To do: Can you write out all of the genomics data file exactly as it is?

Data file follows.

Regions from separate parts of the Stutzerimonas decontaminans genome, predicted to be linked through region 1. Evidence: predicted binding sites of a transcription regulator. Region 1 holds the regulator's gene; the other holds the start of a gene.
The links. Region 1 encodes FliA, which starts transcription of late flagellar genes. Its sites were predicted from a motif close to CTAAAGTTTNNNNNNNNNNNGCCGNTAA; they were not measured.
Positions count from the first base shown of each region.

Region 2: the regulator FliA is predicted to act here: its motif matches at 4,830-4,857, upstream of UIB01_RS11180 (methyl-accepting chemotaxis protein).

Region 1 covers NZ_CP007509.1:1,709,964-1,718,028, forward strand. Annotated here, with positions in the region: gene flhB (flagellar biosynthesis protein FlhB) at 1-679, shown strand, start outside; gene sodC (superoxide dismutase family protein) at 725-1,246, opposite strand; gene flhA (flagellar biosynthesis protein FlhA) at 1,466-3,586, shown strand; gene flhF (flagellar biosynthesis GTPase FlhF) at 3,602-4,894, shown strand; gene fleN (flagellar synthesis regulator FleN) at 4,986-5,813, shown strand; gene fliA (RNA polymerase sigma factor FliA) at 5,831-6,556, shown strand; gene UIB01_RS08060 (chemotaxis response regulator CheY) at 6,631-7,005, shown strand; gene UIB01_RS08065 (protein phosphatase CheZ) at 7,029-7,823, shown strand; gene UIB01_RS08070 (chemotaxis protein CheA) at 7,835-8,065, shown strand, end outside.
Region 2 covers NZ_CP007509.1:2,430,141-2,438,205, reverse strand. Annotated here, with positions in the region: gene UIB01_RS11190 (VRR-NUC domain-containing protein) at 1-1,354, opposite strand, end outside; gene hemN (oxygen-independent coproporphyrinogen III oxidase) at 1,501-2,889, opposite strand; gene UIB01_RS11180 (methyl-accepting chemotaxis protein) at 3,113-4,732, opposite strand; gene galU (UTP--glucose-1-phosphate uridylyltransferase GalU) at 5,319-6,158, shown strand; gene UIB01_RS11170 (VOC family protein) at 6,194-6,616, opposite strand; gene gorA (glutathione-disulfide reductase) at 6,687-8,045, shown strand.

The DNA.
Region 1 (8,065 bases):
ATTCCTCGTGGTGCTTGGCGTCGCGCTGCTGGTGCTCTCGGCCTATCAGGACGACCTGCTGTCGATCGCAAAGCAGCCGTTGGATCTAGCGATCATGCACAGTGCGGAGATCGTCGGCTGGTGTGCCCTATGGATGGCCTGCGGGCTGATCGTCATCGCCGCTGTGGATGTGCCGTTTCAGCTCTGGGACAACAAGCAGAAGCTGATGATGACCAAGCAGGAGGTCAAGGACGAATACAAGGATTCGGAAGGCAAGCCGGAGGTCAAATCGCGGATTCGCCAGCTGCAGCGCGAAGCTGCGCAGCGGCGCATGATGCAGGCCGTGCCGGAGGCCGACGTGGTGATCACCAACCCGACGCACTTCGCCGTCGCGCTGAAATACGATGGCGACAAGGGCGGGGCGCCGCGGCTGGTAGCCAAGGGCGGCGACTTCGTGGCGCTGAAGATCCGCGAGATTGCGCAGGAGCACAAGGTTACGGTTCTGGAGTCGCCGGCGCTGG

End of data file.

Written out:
Regions from separate parts of the Stutzerimonas decontaminans genome, predicted to be linked through region 1. Evidence: predicted binding sites of a transcription regulator. Region 1 holds the regulator's gene; the other holds the start of a gene.
The links. Region 1 encodes FliA, which starts transcription of late flagellar genes. Its sites were predicted from a motif close to CTAAAGTTTNNNNNNNNNNNGCCGNTAA; they were not measured.
Positions count from the first base shown of each region.

Region 2: the regulator FliA is predicted to act here: its motif matches at 4,830-4,857, upstream of UIB01_RS11180 (methyl-accepting chemotaxis protein).

Region 1 covers NZ_CP007509.1:1,709,964-1,718,028, forward strand. Annotated here, with positions in the region: gene flhB (flagellar biosynthesis protein FlhB) at 1-679, shown strand, start outside; gene sodC (superoxide dismutase family protein) at 725-1,246, opposite strand; gene flhA (flagellar biosynthesis protein FlhA) at 1,466-3,586, shown strand; gene flhF (flagellar biosynthesis GTPase FlhF) at 3,602-4,894, shown strand; gene fleN (flagellar synthesis regulator FleN) at 4,986-5,813, shown strand; gene fliA (RNA polymerase sigma factor FliA) at 5,831-6,556, shown strand; gene UIB01_RS08060 (chemotaxis response regulator CheY) at 6,631-7,005, shown strand; gene UIB01_RS08065 (protein phosphatase CheZ) at 7,029-7,823, shown strand; gene UIB01_RS08070 (chemotaxis protein CheA) at 7,835-8,065, shown strand, end outside.
Region 2 covers NZ_CP007509.1:2,430,141-2,438,205, reverse strand. Annotated here, with positions in the region: gene UIB01_RS11190 (VRR-NUC domain-containing protein) at 1-1,354, opposite strand, end outside; gene hemN (oxygen-independent coproporphyrinogen III oxidase) at 1,501-2,889, opposite strand; gene UIB01_RS11180 (methyl-accepting chemotaxis protein) at 3,113-4,732, opposite strand; gene galU (UTP--glucose-1-phosphate uridylyltransferase GalU) at 5,319-6,158, shown strand; gene UIB01_RS11170 (VOC family protein) at 6,194-6,616, opposite strand; gene gorA (glutathione-disulfide reductase) at 6,687-8,045, shown strand.

The DNA.
Region 1 (8,065 bases):
ATTCCTCGTGGTGCTTGGCGTCGCGCTGCTGGTGCTCTCGGCCTATCAGGACGACCTGCTGTCGATCGCAAAGCAGCCGTTGGATCTAGCGATCATGCACAGTGCGGAGATCGTCGGCTGGTGTGCCCTATGGATGGCCTGCGGGCTGATCGTCATCGCCGCTGTGGATGTGCCGTTTCAGCTCTGGGACAACAAGCAGAAGCTGATGATGACCAAGCAGGAGGTCAAGGACGAATACAAGGATTCGGAAGGCAAGCCGGAGGTCAAATCGCGGATTCGCCAGCTGCAGCGCGAAGCTGCGCAGCGGCGCATGATGCAGGCCGTGCCGGAGGCCGACGTGGTGATCACCAACCCGACGCACTTCGCCGTCGCGCTGAAATACGATGGCGACAAGGGCGGGGCGCCGCGGCTGGTAGCCAAGGGCGGCGACTTCGTGGCGCTGAAGATCCGCGAGATTGCGCAGGAGCACAAGGTTACGGTTCTGGAGTCGCCGGCGCTGG